SYD-AKL Dec. 14-28 With Pre- & Post-Cruise Tours On Our Own: Diamond Princess Cruise Review by cboyle

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SYD-AKL Dec. 14-28 With Pre- & Post-Cruise Tours On Our Own

Sail Date: December 2012
Destination: Australia & New Zealand
Embarkation: Sydney (Australia)
ABOUT US John and I (Carolyn) are retired Mississippi State University professors in our early sixties, who currently reside in central North Carolina. Both of us are natives of New Orleans and, as such, are interested in good food (and wine!) and good times. Our preferred souvenir is a small regional or national flag. On this itinerary, I would be looking for flags from Australia and New Zealand.

We enjoy both cruises and land tours; often our trips combine the two. Many of our cruises have been in the Caribbean but we have also cruised to Alaska, the Panama Canal, the Mediterranean/Greek Isles, Scandinavia/Russia, Hawaiian Islands, French Polynesia, South America/Antarctic Peninsula, the Far East, the North Atlantic (Greenland/Iceland), parts of the British Isles, the Norwegian Fjords, the Galapagos Islands and the Holy Land/Egypt. We have taken land tours to the Netherlands, Canadian Rockies, Mexico (Cozumel), London, France (several wine regions and Paris), China, More Argentina (Buenos Aires, Iguazu Falls, Mendoza wine region), Chile (Santiago, several wine regions), Hawaiian Islands (Kaui, Maui, Hawaii) and to many parts of the continental USA.

On our trips, we prefer nature and wildlife tours that involve snorkeling, SCUBA diving or hiking. In particular, we will hike for miles to see waterfalls, volcanoes, caves or other interesting geologic features. We also enjoy lighthouses, forts, castles and anything else we can legally climb up on for a good view.

We are Elite members of Princess' Captain's Circle loyalty program, but have also sailed with Royal Caribbean, Holland America, Costa, Celebrity and Commodore.


Other reviews give extensive information on the ship, cabins, food etc. Our reviews are not like that; they are primarily a journal of what we did in the various ports, including links to tourist sites and maps. This review also includes information on our 5-night pre-cruise stay in Sydney and 6-night post-cruise stay in New Zealand.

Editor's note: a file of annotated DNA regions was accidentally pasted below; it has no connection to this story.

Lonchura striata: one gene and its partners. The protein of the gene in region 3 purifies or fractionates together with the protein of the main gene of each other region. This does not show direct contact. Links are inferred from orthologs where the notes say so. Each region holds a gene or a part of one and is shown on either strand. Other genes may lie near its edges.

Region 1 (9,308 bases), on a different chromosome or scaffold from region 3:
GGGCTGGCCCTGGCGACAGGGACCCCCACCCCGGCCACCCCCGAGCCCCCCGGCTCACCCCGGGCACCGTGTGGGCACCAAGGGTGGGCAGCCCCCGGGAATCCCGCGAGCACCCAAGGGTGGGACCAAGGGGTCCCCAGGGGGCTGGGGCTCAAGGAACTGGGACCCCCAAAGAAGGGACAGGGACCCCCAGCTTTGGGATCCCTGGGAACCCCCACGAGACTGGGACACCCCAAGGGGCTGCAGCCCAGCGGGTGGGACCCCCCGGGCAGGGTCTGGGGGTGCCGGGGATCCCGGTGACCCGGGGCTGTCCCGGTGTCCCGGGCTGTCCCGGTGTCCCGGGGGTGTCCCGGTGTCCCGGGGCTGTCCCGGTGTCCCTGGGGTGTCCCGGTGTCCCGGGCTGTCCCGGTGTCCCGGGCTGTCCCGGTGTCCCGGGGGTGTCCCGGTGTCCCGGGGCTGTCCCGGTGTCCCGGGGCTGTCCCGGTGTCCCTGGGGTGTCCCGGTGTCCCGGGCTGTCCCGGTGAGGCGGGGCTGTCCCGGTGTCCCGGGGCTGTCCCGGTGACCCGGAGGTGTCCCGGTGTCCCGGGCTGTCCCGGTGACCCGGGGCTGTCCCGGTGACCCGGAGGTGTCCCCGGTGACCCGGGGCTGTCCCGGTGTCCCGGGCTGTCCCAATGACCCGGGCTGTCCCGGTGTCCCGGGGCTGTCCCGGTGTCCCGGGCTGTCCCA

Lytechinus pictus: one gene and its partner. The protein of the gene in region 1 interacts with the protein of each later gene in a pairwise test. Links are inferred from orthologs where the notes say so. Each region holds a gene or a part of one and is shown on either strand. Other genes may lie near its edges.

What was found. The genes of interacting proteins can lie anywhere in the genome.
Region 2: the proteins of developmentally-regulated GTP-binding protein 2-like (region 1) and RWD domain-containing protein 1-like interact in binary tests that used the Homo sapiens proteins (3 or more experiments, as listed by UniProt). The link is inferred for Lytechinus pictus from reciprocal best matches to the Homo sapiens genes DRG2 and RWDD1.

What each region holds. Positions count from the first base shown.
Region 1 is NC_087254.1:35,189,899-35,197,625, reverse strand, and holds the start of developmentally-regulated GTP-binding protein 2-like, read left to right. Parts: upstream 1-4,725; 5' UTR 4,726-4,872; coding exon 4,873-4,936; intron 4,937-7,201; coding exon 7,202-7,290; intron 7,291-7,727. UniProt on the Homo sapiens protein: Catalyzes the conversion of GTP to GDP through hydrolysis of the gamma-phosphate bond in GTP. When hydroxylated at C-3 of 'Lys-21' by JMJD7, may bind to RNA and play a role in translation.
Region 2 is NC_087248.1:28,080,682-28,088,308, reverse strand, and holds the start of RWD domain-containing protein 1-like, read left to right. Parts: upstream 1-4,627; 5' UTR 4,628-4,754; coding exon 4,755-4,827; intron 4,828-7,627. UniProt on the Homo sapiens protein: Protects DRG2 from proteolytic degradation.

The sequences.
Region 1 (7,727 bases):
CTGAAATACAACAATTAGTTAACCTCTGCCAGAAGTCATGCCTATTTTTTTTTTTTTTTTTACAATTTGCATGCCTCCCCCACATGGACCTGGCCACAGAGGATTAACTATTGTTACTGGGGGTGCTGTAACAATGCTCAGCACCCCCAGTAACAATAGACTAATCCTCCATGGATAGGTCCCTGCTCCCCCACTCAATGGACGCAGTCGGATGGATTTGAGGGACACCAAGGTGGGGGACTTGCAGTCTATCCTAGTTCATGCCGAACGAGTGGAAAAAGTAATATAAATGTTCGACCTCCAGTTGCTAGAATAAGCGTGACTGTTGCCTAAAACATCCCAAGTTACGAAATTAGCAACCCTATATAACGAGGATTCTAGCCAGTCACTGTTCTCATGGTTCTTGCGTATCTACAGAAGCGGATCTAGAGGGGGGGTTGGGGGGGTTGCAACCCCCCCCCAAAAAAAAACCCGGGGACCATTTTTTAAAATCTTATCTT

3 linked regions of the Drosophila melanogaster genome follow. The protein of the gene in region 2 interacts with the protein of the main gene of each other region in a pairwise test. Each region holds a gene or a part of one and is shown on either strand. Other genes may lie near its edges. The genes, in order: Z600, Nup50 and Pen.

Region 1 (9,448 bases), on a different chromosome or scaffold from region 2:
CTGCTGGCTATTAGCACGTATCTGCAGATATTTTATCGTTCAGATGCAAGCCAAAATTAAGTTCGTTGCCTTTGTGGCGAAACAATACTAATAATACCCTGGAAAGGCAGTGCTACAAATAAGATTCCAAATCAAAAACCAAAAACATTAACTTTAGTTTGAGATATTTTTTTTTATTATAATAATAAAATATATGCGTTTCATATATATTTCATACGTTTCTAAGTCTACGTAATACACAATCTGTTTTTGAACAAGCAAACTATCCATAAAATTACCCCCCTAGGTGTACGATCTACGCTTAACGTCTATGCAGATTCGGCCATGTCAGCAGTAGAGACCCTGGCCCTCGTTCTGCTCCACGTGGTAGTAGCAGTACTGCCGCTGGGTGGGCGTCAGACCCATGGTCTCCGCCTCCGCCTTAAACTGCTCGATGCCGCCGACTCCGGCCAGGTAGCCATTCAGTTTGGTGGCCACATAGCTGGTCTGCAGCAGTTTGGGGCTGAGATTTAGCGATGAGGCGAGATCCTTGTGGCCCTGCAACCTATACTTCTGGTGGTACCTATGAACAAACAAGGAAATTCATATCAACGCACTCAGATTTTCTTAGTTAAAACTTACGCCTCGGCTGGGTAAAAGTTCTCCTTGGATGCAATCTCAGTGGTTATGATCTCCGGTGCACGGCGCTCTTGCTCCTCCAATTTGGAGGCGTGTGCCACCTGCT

In general, we prefer DIY port tours, private tours with other Cruise Critic roll call members, or shared public tours. However, we will take Princess tours when the logistics or cost makes that a better option; we did not take any Princess tours on this cruise. We initially suffered "sticker shock" when planning our private shore excursions for Australia and New Zealand; they cost about twice what a similar tour would cost in Europe. These are the operators we used for this trip:

Sydney, AU: Hunter Valley Wine Tasting Tours (

Hobart, AU: Judy Livingston, Eye See Tasmania Personalized Tours (

Melbourne, AU: Jeffrey Richardson, Australia Tourist Guide (

Dunedin, NZ: Elm Wildlife Tours (

Akaroa, NZ: Ray Shoebridge, A-Class Sailing Cruises (

Tauranga, NZ: Walking Legends ( (Note: Booked through Hope Kramer at

Auckland, NZ: John Meadows, Auckland Wine Trail Tours (

Blenheim, NZ: Marlborough Wine Tours (

Queenstown NZ:
*Appellation Central Wine Tours (
Nomad Safaris (
*Real Journeys (
(*Note: Booked through



We flew from RDU to SFO nonstop on United a week before the cruise. There we visited our son, DIL, and two granddaughters before they all departed for TX to spend the holidays with our DIL's extended family.



John and I arrived in Sydney mid-morning on Sunday (Dec. 9), jumping ahead 16 hours from EST and 19 hours from PST. Fortunately, we managed to get a good bit of sleep on the plane. After taking the airport train ( to Circular Quay, we checked in at the Marriott, which we booked with Marriott Rewards points. This hotel is only two blocks from Circular Quay and convenient to almost everything (at least for people who walk a lot). Because the room was not yet ready, we left our bags at the bell station and freshened up in the "Early Arrivals" suite. We wanted to take it easy this first day; the main goal was to get some sun and exercise to reset our internal clocks. Unfortunately, the day was overcast, cool and quite windy, with a good chance of showers. Nevertheless, we set off to explore the Sydney waterfront (

First, we walked over to the Quay to find the Celebrity Solstice docked at the Overseas Passenger Terminal (OPT), where she would stay for 2 more days. The Quay is also a hub for the various ferry, water taxi and tour boat operations in Sydney Harbour. While John got a few photos of the Solstice and the harbor, I exchanged my voucher for our iVenture/See Sydney Cards ( There are a number of packages available; we chose a 3-day card without transport. These cards turned out to be real bargain, especially because I had bought them back in August, when there was a special winter sale (3-day card for the price of a 2-day card); we ended up using admissions that totaled more than twice the price of the card.

We walked along the waterfront parks, past the OPT towards the Harbour Bridge. This is "The Rocks" (, an old section of Sydney not unlike the French Quarter in New Orleans, except with colonial Georgian architecture instead of Spanish and a bit more gentrified. It is a warren of shops, pubs and restaurants. We went to Mass at St. Patrick's (, a tiny old church that has Mass every hour on Sunday morning. It is so small that we actually received Holy Communion right in our pew.